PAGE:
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[Caml-list] Are you sure the new "=" of 3.08 is good ?
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Date: -- (:)
From: Christophe Raffalli <christophe.raffalli@u...>
Subject: [Caml-list] Are you sure the new "=" of 3.08 is good ?

I spend one complete day to adapt Phox (my theorem prover) to 3.08
because the new = does not check first physical equality. Hopefully, the 
backtracking ocamldebugger let me pin point the many "=" which were 
looping, otherwise I would have spend a month !!!

I was assuming two things about equal:
- scan of block from left to right
- a test on adress equality on pointer before follwing the pointer 
(which is now wrong in 3.08).

Then in a data type with some structure starting with an identifier 
filed like

type symbol = structh { id : int; ... },

if you have the property that two structures with the same id are always 
physically equal, the old "=" would never scan the structure itself.

The new "=" can dramatically change the complexity of a program using 
such a structure. It can even loop if your data type are cyclic but all 
cycle need to traverse a structure with the above property (in this case 
the old "=" did not loop).

I imagine there are other examples where the old "=" can be much faster 
than the new one.

So the comparison between both "=" gives

old "=":
- can have much better complexity of some specific data structure
- nan = nan => true

new "="
- can have a small linear speedup on some specific data structure
- nan = nan => false

Clearly for most ocaml programmer the old "=" was better.

Moreover, code relying on, nan = nan to give false are very suspicious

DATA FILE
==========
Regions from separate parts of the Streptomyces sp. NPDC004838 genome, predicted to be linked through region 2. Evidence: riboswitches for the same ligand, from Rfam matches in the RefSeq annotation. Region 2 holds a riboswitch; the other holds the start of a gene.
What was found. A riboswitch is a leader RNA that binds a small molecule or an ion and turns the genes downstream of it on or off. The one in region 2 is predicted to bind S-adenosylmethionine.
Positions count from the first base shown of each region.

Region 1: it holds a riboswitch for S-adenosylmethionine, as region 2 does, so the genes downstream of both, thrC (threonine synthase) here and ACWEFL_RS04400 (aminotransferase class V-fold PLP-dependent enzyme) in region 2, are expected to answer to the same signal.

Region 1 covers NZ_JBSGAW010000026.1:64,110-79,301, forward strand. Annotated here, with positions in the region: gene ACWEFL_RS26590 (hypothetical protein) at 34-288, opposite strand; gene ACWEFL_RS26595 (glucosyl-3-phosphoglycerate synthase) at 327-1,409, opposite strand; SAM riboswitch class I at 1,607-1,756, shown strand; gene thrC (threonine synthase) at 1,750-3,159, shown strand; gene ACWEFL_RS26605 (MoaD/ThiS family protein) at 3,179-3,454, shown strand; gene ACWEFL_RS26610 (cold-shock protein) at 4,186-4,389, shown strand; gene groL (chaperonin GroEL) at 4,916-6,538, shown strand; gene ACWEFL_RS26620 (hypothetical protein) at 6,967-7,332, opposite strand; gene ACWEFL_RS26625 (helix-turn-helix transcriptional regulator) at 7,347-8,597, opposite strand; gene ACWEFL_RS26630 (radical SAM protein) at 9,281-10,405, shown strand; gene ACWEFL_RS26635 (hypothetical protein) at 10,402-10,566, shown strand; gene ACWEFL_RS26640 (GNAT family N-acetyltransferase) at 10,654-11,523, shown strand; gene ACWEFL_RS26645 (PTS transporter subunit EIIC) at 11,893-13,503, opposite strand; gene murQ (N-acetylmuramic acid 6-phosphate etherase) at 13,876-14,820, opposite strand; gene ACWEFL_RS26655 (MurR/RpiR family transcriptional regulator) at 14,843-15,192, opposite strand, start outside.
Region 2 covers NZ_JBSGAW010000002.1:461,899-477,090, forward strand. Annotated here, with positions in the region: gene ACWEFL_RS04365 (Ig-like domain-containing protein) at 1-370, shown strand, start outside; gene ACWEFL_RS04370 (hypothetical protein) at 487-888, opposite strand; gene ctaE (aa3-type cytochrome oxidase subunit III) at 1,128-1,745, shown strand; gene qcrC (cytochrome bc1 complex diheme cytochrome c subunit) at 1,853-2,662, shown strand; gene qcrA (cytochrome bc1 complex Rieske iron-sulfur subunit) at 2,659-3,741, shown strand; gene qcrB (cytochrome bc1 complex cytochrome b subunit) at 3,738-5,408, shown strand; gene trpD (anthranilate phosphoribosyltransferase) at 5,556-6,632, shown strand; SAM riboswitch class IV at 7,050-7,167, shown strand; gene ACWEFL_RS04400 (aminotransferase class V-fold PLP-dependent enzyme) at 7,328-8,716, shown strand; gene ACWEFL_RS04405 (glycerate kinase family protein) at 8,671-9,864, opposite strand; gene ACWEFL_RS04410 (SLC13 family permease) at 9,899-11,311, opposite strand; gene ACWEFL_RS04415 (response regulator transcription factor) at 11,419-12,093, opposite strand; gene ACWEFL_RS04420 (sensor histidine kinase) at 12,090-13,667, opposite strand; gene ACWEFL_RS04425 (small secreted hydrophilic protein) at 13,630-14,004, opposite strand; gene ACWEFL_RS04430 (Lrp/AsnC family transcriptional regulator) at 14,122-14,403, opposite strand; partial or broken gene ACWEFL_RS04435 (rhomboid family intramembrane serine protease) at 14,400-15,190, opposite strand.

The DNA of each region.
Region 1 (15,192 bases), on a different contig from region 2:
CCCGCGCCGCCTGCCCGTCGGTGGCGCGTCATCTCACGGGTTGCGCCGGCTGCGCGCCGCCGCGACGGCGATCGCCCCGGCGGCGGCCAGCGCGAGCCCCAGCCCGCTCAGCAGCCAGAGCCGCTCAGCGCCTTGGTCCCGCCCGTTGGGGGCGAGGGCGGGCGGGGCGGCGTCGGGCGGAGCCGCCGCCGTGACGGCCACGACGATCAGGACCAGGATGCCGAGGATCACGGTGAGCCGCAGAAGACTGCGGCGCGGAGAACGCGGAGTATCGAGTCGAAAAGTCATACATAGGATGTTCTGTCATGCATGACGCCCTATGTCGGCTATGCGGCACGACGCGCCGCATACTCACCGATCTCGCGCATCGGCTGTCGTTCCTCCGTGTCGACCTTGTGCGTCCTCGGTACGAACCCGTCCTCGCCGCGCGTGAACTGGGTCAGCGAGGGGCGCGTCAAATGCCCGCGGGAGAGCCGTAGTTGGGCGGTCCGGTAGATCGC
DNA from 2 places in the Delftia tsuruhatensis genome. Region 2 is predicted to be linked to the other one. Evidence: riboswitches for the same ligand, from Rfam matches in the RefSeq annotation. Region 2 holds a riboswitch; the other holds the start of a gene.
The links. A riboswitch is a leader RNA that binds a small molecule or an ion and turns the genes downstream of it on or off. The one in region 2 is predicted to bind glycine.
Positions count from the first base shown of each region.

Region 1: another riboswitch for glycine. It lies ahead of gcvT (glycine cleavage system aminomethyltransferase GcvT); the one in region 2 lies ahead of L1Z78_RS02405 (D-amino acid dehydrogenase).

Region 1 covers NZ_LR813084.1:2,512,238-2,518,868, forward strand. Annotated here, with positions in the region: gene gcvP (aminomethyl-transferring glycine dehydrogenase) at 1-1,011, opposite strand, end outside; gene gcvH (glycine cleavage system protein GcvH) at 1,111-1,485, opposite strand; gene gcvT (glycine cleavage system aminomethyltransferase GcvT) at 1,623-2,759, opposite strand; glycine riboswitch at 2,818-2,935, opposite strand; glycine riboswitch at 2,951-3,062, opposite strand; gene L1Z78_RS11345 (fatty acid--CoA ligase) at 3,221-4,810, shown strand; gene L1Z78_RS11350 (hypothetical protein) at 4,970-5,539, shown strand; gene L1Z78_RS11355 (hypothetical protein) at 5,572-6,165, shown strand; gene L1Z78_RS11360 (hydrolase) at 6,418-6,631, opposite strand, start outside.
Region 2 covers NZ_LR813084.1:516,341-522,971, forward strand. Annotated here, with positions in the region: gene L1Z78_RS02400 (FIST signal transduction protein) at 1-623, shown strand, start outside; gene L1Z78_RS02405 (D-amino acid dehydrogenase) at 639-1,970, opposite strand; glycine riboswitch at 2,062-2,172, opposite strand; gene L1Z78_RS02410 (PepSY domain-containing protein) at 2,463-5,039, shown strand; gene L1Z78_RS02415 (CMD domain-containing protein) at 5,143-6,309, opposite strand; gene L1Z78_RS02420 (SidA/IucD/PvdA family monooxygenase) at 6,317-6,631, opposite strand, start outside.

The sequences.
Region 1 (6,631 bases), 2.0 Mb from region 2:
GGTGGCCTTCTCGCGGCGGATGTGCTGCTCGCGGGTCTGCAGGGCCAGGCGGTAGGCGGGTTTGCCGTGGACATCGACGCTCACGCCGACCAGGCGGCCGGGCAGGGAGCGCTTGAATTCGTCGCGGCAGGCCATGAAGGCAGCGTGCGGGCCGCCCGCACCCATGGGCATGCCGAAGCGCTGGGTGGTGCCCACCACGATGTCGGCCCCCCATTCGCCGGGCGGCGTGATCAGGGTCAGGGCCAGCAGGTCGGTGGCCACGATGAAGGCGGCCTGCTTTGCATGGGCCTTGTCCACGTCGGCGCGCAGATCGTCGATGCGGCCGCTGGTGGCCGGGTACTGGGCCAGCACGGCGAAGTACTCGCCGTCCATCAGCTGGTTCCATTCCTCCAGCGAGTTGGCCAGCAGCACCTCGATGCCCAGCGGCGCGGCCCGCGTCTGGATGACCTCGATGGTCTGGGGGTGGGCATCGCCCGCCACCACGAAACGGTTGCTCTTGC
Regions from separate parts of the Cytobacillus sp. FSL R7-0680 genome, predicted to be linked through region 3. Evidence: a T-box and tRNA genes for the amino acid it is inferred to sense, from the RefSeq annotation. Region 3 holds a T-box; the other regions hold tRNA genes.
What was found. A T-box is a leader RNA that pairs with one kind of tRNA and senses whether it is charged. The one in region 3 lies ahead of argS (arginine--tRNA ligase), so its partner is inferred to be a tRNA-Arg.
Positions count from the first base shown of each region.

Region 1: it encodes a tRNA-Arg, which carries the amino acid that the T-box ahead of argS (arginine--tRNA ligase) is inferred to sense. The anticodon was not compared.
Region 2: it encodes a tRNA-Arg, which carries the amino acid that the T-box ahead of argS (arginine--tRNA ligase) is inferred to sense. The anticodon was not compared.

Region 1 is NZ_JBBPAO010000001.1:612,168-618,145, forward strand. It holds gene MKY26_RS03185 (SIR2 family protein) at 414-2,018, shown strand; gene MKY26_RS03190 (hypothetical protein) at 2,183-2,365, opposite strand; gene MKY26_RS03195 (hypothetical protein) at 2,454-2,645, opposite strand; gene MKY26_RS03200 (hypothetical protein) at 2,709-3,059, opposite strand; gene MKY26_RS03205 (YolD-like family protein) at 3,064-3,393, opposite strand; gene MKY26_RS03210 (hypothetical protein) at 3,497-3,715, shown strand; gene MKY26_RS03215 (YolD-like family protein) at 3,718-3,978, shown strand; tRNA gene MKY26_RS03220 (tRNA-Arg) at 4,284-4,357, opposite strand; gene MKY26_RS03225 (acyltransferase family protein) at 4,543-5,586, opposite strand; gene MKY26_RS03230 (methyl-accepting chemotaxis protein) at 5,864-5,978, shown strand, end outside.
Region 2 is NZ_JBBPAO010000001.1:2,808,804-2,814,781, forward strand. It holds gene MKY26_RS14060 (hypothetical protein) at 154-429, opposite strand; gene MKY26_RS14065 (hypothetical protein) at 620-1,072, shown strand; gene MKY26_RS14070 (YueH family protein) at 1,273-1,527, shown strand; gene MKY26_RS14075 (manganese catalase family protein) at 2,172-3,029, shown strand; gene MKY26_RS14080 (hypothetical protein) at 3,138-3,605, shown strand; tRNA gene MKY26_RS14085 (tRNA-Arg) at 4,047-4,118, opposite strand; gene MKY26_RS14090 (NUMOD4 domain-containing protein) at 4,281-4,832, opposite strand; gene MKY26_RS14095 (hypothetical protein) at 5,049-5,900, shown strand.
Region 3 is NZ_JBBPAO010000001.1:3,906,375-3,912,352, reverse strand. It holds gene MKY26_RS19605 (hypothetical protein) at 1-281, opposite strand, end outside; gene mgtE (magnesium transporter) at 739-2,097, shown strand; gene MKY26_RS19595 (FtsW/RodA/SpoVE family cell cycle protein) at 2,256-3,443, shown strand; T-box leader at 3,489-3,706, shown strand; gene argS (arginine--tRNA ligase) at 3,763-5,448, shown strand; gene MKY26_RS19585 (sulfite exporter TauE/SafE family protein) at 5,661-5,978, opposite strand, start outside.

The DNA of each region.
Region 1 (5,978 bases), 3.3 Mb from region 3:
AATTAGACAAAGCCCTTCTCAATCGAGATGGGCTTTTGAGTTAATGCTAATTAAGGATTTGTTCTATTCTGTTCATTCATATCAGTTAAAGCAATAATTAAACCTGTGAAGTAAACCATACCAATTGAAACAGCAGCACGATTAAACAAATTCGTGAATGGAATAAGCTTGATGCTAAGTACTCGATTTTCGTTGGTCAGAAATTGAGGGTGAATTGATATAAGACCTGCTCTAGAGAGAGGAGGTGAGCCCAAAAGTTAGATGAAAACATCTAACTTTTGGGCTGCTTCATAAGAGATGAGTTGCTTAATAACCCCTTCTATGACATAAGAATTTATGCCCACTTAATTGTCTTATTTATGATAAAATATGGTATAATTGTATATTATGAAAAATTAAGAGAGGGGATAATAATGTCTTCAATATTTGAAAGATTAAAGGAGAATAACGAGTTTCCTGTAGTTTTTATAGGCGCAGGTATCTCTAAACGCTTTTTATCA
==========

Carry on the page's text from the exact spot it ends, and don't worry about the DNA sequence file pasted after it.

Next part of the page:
to me !!! If you need to debug, you have better to insert assertion 
about your floats.

Finally, the IEEE norm about floating point arithmetic is not perfect 
yet. For instance it makes nothing about transcendentals function (see 
below) so I really do not think this norm is so good that OCaml MUST 
respect it for polymorphic equality (a new better norm may appear one day).

--
Here are two small problems with the actual implementation of float:

asin 1.000001 gives nan while some floating point expression which you 
can mathematically prove to be in [-1, 1] gets computed as 1 + epsilon !
so asin x should be equal to asin 1 if x > 1 (idem for -1) otherwise all 
call to asin shoud do a comparison with 1 and -1

sin x with x > 10e100 gives a value which is certainly wrong since you 
can not compute the modulo 2 pi for such a big number.
sin x should give nan when |x| is too big.

-- 
Christophe Raffalli
Université de Savoie
Batiment Le Chablais, bureau 21
73376 Le Bourget-du-Lac Cedex

tél: (33) 4 79 75 81 03
fax: (33) 4 79 75 87 42
mail: Christophe.Raffalli@univ-savoie.fr
www: http://www.lama.univ-savoie.fr/~RAFFALLI
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